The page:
If artificial photosynthesis is already achieved, why is it not applied
There is a lack of a clear commitment to decide in which of all the technologies that are under development to invest. And there are risks. There is a technological uncertainty – knowing if these technologies will work on a large scale – and an economic uncertainty – ensuring if the investor will get the money back.
Could you install an A-LEAF at home?
It will help, like putting solar panels on the roofs. And it will also be a good solution to bring cheap and clean energy to developing countries. With artificial photosynthesis you will not need oil tankers to carry the energy, and this is especially interesting for remote places that are difficult to access. It will not be necessary to build large infrastructures, but small towns or mountain sites or islands could use the energy of the sun to obtain fuel. They will only need water and sun.
Will your destination then be domestic energy?
Not alone. The most important thing is that it also provides a solution to the industry. Artificial photosynthesis may be the push for hydrogen cars to take off, and it is a unique opportunity for the chemical industry. We can make hydrogen, but also methanol, and many other basic components, helping to decarbonize a multitude of industrial processes. It is an opportunity that should not be missed.
Why, in your opinion, artificial photosynthesis deserves to be among the first bets for the energy of the future?
In general, the transformation of renewable energy into fuel will be necessary to balance the electricity grid.
The photovoltaic and wind farms are already economically viable, the problem is that they do not always work, because there is not always sun or wind. If you associate a storage system such as chemical fuel with these parks, carrying out artificial photosynthesis, for example, you will have balanced the network. In this way, you store the energy, and when the grid peaks, you release it from that stored fuel. Also, you can sell the fuel. And the whole process without increasing the atmospheric CO 2 . It is a round idea.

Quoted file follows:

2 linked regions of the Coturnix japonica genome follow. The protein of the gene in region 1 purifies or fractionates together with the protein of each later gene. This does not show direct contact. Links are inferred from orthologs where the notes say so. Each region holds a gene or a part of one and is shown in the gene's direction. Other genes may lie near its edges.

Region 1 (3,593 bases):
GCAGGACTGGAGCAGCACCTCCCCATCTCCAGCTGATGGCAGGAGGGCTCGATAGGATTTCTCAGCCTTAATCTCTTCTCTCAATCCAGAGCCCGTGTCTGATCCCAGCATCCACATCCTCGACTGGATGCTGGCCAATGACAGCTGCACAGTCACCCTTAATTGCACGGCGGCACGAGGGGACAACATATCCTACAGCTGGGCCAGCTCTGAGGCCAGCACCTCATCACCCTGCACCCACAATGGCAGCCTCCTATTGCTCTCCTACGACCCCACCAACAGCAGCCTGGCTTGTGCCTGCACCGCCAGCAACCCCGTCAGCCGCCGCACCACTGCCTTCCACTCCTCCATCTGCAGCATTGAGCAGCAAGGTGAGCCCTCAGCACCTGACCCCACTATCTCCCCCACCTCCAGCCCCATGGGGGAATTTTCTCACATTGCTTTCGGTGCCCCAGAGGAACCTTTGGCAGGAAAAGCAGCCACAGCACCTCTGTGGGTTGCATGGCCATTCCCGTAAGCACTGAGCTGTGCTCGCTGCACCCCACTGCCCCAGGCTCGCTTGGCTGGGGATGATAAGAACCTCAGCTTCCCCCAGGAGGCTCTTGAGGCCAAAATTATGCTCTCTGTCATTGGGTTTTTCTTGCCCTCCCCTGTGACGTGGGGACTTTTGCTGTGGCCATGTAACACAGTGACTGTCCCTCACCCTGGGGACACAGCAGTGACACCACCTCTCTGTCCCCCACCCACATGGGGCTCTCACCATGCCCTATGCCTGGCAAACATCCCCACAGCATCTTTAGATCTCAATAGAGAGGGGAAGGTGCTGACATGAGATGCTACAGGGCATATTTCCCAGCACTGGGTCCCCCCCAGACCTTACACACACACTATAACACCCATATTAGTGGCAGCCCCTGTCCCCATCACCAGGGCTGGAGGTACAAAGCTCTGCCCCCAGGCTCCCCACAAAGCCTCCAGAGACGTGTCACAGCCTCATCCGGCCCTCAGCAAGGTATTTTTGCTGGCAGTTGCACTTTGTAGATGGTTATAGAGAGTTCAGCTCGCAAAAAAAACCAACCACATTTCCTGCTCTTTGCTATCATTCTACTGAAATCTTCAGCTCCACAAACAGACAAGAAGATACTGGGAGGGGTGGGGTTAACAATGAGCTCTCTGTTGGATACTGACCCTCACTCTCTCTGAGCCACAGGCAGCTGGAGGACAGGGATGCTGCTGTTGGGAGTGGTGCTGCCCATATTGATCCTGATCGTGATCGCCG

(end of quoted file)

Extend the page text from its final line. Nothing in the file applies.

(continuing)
In this video, Futurism explains how artificial photosynthesis works
The A-LEAF datasheet
- Its name: A-LEAF means “a leaf”.
- Size: 4 cm in diameter, about the size of a soda can
- Materials: They have discarded all metals considered “critical”, either because they are very expensive, highly polluting, or because their supply fuels geopolitical conflicts
- The catalyst for the anode is based on iron and nickel
- The cathode is made of copper doped with sulfur
- What it achieves: A-LEAF obtains formic acid (H-COOH) from water, CO 2 and Sol.
- The electrochemical cell is a cylindrical device enclosed in a translucent prism
- Several tubes supply reagents to their two compartments separated by a membrane, the anode and the cathode
- A small photovoltaic cell generates the potential difference between the two, necessary to promote chemical reactions.
- At the anode, water molecules (H 2 O) are oxidized, releasing gaseous oxygen (O 2 ).
- In the cathode there is the reduction of carbon dioxide (CO 2 ), to give rise to organic molecules that store energy in their chemical bonds; energy can be released by burning this product.
- The resulting formic acid can be used as fuel (it would also serve as high-density hydrogen storage)